Jump to content


Senior Members
  • Posts

  • Joined

  • Last visited

Profile Information

  • Favorite Area of Science

Recent Profile Visitors

The recent visitors block is disabled and is not being shown to other users.

Alfred001's Achievements


Atom (5/13)



  1. Of course, no one is saying exercise is detrimental and perhaps even with strenuous exercise the net effect is beneficial, but the question becomes can you hit some sweet spot of intensity where you're getting the benefits while eliminating or minimizing the ROS generation so that you maximize the net benefit and avoid any potential drawbacks. Which poses the question of, as you move the intensity slider from low to high, how do the benefits change and how does the ROS generation change. Meaning do the benefits keep increasing with intensity and at what point of intensity do you hit a level of ROS generation that the antioxidant system can't handle. Where is the sweet spot? Is anyone aware of any research looking into this question? And it may be a relevant question, because perhaps exercise, once you cross a certain threshold of intensity, yes, reduces your risk of cardiovascular disease, but because of the oxidative damage, increases your risk of cancer. I mean, afterall, they do say
  2. I'm reading this article, which arrives at the following conclusion: My questions are: #1 Is this a legitimate conclusion and #2 if it is, what is "extreme or exhaustive" physical activity which could achieve this overproduction of ROS above the body's antioxidant defense? What level of exercise are we talking about? I've just never heard of exercise potentially being detrimental to health, so I'm a little shocked. It goes against all advice you ever hear throughout your life where exercise is presented as an unqualified good.
  3. I was listening to a podcast and the hosts, who are magazine editors, mentioned a headline they had a disagreement over. The article was about poets laureates being removed from their post and the headline was "unacknowledged legislators impeached." When one of the hosts mentioned the headline, someone went ah, in a "that was clever" way, but I'm apparently not, because I don't get it. Where's the cleverness?
  4. What does the evidence say (if there is any) on a) the safety and b) the efficacy of COVID vaccines in people with IgA deficiency? I assume both a and b may differ depending on whether it's an mRNA or old technology vaccine.
  5. It's just an urea breath test for h pylori, you're not giving medical advice, just advice on how to dissolve citric acid in water.
  6. Because it's for a medical test, so I have to be sure it's done the right way. Thanks for the polite answer.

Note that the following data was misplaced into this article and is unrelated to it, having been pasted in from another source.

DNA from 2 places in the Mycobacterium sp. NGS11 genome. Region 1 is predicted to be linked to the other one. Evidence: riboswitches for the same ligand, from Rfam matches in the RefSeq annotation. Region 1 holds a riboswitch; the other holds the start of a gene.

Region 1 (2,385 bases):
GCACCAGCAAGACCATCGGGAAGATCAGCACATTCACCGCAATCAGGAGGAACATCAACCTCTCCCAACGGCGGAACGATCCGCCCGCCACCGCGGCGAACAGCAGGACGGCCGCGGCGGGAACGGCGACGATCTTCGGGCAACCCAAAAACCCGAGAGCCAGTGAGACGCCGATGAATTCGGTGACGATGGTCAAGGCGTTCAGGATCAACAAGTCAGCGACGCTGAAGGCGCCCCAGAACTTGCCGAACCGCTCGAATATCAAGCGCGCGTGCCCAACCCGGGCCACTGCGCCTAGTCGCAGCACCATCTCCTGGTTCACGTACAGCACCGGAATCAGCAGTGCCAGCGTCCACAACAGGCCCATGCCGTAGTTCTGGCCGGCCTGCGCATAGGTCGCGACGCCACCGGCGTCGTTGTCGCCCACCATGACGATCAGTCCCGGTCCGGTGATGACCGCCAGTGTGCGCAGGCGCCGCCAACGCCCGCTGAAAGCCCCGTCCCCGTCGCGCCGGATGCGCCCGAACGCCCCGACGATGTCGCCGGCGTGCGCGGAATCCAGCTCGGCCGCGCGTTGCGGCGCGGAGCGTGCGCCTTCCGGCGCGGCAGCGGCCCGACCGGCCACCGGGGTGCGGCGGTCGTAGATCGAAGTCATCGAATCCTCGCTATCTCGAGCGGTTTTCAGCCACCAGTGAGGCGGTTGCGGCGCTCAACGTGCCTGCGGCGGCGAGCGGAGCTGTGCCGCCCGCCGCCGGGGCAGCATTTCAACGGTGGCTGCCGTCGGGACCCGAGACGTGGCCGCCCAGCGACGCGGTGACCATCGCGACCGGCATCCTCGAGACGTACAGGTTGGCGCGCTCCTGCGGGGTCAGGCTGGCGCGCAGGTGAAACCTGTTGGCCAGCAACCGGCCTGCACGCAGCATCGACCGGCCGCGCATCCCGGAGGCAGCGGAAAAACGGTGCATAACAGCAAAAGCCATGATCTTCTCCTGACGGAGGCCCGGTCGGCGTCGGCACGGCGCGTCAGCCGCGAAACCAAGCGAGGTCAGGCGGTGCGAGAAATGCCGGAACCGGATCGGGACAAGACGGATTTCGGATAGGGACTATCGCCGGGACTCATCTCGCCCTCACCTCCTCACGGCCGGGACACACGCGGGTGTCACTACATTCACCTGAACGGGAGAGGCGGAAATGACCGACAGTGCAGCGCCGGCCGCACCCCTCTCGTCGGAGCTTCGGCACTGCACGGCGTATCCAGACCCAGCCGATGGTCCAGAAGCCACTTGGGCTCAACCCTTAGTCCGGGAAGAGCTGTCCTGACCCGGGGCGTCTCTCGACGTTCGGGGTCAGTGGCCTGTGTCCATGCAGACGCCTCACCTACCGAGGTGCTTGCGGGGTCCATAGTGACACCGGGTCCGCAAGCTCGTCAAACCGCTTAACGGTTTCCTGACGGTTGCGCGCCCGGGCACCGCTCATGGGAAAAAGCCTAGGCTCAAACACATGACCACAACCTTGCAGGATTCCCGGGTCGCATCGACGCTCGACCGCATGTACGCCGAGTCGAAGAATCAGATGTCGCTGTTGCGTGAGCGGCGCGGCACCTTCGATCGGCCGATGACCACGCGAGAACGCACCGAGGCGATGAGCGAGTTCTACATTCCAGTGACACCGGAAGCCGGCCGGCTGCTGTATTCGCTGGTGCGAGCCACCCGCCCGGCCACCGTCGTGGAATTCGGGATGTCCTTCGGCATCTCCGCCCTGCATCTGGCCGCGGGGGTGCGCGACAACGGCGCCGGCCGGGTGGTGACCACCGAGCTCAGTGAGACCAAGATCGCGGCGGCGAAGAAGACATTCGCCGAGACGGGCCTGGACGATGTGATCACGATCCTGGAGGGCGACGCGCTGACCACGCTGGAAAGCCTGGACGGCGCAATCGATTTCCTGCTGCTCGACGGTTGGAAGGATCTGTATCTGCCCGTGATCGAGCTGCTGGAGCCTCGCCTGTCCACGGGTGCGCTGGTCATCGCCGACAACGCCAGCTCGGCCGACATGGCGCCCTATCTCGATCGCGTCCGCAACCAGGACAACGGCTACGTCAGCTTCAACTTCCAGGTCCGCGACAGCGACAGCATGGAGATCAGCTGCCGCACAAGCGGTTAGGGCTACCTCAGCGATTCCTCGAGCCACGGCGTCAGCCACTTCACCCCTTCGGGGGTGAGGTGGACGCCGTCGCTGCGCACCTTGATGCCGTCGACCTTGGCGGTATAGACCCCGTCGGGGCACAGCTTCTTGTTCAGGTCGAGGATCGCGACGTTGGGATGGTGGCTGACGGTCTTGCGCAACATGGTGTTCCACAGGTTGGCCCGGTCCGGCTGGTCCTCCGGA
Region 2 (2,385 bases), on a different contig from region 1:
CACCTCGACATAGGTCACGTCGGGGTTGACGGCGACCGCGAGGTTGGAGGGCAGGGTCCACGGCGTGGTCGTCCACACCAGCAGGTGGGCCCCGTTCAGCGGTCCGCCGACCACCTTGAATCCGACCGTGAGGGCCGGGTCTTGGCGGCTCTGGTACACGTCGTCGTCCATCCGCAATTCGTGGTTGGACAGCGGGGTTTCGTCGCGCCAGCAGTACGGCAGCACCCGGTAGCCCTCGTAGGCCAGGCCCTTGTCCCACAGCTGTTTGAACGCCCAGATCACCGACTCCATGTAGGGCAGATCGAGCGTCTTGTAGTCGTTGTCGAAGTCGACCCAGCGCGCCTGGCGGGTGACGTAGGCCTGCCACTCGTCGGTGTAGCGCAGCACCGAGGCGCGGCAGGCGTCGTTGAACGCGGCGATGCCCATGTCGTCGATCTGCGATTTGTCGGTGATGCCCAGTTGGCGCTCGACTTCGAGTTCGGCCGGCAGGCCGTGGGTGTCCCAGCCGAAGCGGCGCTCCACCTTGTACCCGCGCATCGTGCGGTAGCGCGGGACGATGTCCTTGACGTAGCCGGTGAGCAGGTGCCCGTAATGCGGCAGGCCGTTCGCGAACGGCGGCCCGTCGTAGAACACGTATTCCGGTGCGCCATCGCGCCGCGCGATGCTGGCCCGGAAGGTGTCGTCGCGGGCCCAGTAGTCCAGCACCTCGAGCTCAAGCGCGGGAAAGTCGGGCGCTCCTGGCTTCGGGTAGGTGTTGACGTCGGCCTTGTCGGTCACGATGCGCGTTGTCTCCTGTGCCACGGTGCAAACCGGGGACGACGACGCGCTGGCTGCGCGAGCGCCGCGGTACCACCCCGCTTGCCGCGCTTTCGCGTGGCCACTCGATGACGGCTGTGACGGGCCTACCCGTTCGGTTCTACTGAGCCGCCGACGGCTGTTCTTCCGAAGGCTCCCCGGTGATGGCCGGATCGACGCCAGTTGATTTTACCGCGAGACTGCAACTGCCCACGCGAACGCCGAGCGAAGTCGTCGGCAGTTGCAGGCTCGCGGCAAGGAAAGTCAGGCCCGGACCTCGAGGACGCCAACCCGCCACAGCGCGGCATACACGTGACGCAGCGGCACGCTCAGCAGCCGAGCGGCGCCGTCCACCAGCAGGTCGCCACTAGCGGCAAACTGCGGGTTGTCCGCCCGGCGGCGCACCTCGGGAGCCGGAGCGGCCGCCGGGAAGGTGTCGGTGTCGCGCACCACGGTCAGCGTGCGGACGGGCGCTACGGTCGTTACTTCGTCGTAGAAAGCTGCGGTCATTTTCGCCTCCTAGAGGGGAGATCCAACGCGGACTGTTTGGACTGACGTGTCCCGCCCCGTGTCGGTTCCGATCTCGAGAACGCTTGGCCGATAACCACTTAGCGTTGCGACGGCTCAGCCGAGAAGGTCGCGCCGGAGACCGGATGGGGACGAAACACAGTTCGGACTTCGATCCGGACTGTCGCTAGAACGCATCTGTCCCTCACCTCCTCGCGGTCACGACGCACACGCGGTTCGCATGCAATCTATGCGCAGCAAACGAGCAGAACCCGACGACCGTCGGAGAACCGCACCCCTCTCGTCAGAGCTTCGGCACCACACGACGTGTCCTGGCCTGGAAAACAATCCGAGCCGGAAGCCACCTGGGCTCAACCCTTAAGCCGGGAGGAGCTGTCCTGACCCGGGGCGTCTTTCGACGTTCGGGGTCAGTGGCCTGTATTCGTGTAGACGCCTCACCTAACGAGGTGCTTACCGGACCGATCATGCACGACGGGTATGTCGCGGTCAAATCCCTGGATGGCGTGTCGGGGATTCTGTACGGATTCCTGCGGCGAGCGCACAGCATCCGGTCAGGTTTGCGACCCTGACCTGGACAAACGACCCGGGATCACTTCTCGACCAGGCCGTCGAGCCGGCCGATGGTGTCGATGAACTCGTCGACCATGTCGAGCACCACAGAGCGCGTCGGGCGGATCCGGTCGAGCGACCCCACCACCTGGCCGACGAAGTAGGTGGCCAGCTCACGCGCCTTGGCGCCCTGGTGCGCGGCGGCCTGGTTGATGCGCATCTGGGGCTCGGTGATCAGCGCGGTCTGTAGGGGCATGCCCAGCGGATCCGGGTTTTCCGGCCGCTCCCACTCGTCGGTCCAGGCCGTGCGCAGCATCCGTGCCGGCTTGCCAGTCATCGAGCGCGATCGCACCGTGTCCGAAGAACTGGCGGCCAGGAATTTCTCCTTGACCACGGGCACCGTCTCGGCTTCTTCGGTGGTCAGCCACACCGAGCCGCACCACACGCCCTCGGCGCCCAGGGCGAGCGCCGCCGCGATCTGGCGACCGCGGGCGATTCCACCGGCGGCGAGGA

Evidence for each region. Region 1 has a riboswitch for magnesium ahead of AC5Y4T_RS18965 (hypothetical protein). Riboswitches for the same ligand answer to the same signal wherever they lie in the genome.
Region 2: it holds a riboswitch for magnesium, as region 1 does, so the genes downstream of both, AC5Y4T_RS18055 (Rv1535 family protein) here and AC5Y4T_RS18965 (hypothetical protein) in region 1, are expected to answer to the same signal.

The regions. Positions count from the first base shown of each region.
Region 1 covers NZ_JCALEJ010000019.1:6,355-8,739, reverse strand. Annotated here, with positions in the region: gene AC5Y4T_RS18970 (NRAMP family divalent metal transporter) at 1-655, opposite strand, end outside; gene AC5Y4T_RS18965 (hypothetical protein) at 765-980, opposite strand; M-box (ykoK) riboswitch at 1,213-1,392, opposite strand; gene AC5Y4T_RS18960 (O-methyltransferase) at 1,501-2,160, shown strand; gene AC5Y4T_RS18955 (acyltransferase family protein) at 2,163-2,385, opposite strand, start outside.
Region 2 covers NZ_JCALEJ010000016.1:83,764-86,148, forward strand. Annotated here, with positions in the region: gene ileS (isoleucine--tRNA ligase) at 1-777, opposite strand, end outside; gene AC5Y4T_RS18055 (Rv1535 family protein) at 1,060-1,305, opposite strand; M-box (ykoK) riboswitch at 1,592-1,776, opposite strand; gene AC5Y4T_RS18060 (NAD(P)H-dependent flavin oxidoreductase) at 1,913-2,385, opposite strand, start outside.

7. And when you say it takes time to dissolve, is it like a matter of seconds or more of a longer time frame?
  8. Would stirring and shaking at room temperature be sufficient?
  9. I want to dissolve either 3 or 4g of citric acid in 100 or 200 ml of water. Now, I'm totally illiterate when it comes to chemistry, so I'm wondering, is there something in particular I need to do beyond just dumping the citric acid into a container of water? Will it just dissolve at room temperature in tap water? Also, how long will it take for it to dissolve, is it instant or do I need to wait a period of time?
  10. I was listening to a conversation about potential cancer vaccines from The Spectator and at one point (43:30) Karol Sikora, who's the expert in the conversation, brings up this concern with mRNA vaccines of whether the RNA can insert itself into the genome of host cells and whether this might confer a cancer risk 30 years down the line. I'd never heard this possibility brought up during the height of the discussion about vaccines. Is this a legit concern?
  11. How long are seeds of plants typically viable? In other words, how long after a seed has been plucked from a plant can it be planted into the soil and produce a plant?
  12. I'm wondering of there is an explanation in evolutionary psychology (or some other field of science) to the curious phenomenon that red hair in men is regarded as unattractive while in women it is neutral or attractive. Seems to me, from an evolutionary psychology perspective, however it is regarded, so it should be regarded in both sexes, because both have an equal chance of passing the trait on and whatever fitness effect it has it should be equal in both sexes.
  13. I got symptoms Sunday afternoon (chills which evolved into a fever and general weakness which was later joined by a headache). At one point I collapsed on my way to the bathroom. By Monday evening, the symptoms were largely gone and this morning I'm symptom free. We did a COVID test, but my mother rubbed the q tip inside my nose cavity, not the area behind the nose, so, although the test came back negative, I don't know whether I can trust it. I'm double Pfizer vaxxed, though ma last dose was in July. With all this in mind, do I need to get tested before going outside, or can I take my absence of symptoms to mean that if this WAS COVID, I'm no longer contagious? Can I go outside tomorrow? (I have an appointment with a doctor, unrleated to this)
  • Create New...

Important Information

We have placed cookies on your device to help make this website better. You can adjust your cookie settings, otherwise we'll assume you're okay to continue.